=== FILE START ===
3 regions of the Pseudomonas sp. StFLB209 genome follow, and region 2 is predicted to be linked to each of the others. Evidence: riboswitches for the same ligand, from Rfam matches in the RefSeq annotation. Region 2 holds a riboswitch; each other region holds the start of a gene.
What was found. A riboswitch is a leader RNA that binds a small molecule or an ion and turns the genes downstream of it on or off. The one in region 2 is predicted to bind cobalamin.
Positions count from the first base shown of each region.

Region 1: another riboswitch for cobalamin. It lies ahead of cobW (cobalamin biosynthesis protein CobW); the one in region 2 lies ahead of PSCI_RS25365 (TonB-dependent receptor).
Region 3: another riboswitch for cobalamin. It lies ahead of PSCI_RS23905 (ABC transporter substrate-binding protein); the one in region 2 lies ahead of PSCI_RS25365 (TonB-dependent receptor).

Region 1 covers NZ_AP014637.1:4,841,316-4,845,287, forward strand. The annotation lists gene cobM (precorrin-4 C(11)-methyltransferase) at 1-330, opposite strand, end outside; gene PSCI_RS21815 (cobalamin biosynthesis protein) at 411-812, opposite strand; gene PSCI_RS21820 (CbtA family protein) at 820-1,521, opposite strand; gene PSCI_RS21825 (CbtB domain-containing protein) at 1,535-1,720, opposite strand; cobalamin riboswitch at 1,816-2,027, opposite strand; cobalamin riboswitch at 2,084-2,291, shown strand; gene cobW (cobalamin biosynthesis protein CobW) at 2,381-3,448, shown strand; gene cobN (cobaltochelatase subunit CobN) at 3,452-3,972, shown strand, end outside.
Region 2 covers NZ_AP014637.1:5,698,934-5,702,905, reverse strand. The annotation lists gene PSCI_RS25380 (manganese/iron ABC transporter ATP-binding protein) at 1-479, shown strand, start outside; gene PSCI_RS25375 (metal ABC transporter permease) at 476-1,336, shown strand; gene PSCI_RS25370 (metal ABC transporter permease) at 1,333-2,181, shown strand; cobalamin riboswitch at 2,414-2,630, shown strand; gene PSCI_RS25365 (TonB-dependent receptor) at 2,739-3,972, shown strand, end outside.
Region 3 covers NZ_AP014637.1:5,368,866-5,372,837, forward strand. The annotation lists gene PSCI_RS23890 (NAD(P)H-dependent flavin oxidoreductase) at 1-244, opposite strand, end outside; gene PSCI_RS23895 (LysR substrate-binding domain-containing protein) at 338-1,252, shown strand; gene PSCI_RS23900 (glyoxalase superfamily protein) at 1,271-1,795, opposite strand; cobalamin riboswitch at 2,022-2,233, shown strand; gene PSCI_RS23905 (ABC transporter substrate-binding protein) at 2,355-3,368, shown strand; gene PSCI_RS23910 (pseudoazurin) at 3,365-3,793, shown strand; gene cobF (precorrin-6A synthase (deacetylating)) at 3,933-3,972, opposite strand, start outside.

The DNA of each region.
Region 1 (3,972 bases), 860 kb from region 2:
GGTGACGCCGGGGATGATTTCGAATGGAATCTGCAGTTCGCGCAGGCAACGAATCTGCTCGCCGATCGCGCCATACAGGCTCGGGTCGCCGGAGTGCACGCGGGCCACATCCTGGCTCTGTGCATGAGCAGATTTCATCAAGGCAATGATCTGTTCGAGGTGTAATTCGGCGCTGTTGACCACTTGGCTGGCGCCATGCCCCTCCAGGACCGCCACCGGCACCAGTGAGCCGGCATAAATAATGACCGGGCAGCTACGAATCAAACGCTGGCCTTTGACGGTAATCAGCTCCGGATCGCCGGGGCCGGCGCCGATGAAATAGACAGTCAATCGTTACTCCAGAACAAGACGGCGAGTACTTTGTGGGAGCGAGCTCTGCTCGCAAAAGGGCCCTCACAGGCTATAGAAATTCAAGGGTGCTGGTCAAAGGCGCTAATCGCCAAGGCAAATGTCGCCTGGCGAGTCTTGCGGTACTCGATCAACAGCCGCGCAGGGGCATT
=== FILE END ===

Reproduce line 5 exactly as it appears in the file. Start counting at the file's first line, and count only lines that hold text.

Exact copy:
Region 3: another riboswitch for cobalamin. It lies ahead of PSCI_RS23905 (ABC transporter substrate-binding protein); the one in region 2 lies ahead of PSCI_RS25365 (TonB-dependent receptor).